A view from the Amazon tall tower observatory (Atto) in São Sebastião do Uatumã, in the middle of the Amazon forest in Amazonas state. Such forests play a vital role in face of climate change, claim authors of a global report.Pictures: Reuters

They are the lungs of the planet, but they're also its kidneys, which is why paying greater attention to the world's forests is key to solving its water problems.
According to dozens of leading forest and water experts, ensuring the continued flow of “green water”- the water moving through trees, plants and soils - is the only way to maintain a healthy global system.

“A global water crisis is looming,” say the authors of world report, The Forest and Water on a Changing Planet: Vulnerability, Adaptation and Governance Opportunities.

“In many places around the world, it is at the doorstep rather than the horizon, exacerbated by a growing global population and accelerated climate change.”

These include the UK, which is in the midst of a heatwave, and warned of looming water shortages in Asian countries as well as Brazil, South Africa, Turkey, Iraq and Mexico, among others.

“Over 7 billion humans share the planet with about 3 trillion trees,” write the authors. “Both need water. Increasing scarcity challenges mean the role of forests in the water cycle is as important as their role in the carbon cycle in the face of climate change.”

Addressing “forests-water-people-climate links wisely, comprehensively and expeditiously is crucial to our long-term well-being, if not survival”.

But water is rarely considered a priority in forest management.

“Forestation projects, for example, have failed to consider adequately the water demands of newly introduced foliage, or to use species well-adapted to local conditions. In some cases, fast-growing species have been used without thinking about the relative impacts on locally available water supply.”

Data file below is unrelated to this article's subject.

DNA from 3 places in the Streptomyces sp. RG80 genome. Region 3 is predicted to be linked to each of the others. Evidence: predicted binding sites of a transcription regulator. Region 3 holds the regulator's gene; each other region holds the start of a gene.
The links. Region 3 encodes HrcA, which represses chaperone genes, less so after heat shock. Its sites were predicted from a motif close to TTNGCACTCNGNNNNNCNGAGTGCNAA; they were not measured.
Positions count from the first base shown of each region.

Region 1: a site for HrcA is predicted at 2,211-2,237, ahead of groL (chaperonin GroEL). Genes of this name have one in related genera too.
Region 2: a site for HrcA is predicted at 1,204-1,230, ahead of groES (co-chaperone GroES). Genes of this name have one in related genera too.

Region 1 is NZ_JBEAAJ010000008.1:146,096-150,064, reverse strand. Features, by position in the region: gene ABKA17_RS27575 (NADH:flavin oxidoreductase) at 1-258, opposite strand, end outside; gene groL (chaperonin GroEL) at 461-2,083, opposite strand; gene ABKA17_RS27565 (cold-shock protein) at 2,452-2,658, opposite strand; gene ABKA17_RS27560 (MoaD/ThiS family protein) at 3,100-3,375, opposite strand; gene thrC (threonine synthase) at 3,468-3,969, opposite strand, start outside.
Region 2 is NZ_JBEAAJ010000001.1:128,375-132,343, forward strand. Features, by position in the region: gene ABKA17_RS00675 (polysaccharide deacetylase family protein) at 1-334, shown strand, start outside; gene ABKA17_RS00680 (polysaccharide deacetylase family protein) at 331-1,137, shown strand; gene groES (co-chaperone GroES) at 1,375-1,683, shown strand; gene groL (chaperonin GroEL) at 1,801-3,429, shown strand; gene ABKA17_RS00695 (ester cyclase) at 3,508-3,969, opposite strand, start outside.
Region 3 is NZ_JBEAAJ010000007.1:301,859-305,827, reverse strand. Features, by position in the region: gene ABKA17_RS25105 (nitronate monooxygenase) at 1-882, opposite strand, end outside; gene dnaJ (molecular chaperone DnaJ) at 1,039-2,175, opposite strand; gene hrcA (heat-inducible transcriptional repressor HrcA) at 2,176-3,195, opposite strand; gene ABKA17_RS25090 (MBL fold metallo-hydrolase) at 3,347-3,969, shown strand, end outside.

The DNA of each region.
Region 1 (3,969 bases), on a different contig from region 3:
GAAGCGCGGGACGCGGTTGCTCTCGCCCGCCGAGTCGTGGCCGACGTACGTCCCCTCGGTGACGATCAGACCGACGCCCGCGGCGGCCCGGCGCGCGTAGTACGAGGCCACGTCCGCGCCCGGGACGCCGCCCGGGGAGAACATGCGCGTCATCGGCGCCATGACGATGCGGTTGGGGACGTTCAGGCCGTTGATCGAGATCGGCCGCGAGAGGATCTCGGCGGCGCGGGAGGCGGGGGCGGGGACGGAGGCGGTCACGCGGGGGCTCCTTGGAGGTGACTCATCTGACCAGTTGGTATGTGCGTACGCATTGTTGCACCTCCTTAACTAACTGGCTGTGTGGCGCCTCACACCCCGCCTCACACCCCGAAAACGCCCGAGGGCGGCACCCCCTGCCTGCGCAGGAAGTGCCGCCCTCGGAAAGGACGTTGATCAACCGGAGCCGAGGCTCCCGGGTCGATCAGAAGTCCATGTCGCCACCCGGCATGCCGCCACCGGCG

The report examines the intricate links among forests, water, people and the climate, a complex relationship “that is largely unrecognised”.

Forests, note the authors, can disperse waters to relatively distant areas. “Adding forest and vegetation cover, for example, to upwind coasts where moisture released in the air is likely to deliver water to drier inland areas represents one possible win-win strategy.

“Availability of waters in the Nile River basin, for instance, is potentially influenced by changes in the land use practice in the tropic forest belt across the West African rainforest and Congo Basin.”

More than 50 forest and water experts from around the world contributed to the report, prepared by the Global Forest Expert Panel, including a team of researchers from the CSIR.

The report singles out South Africa’s Working for Water as a successful programme developed by the government to augment stream flow, has a mandate to clear alien invasive species with the intention of improving ecosystem services, including water provision, while also focusing on job creation and the broader objectives of land management.

“The programme provides us with a useful example of a management approach that has tried (with acknowledged limitations) to focus not on one objective, but to take a positive synergies approach and yield benefits in a range of areas.

“Established in 1995, and managed by the Department of Environmental Affairs, it has worked on clearing alien invasive species with the intention of improving ecosystem services, including water provision, while also focusing on job creation and the broader objectives of land management.”

The Saturday Star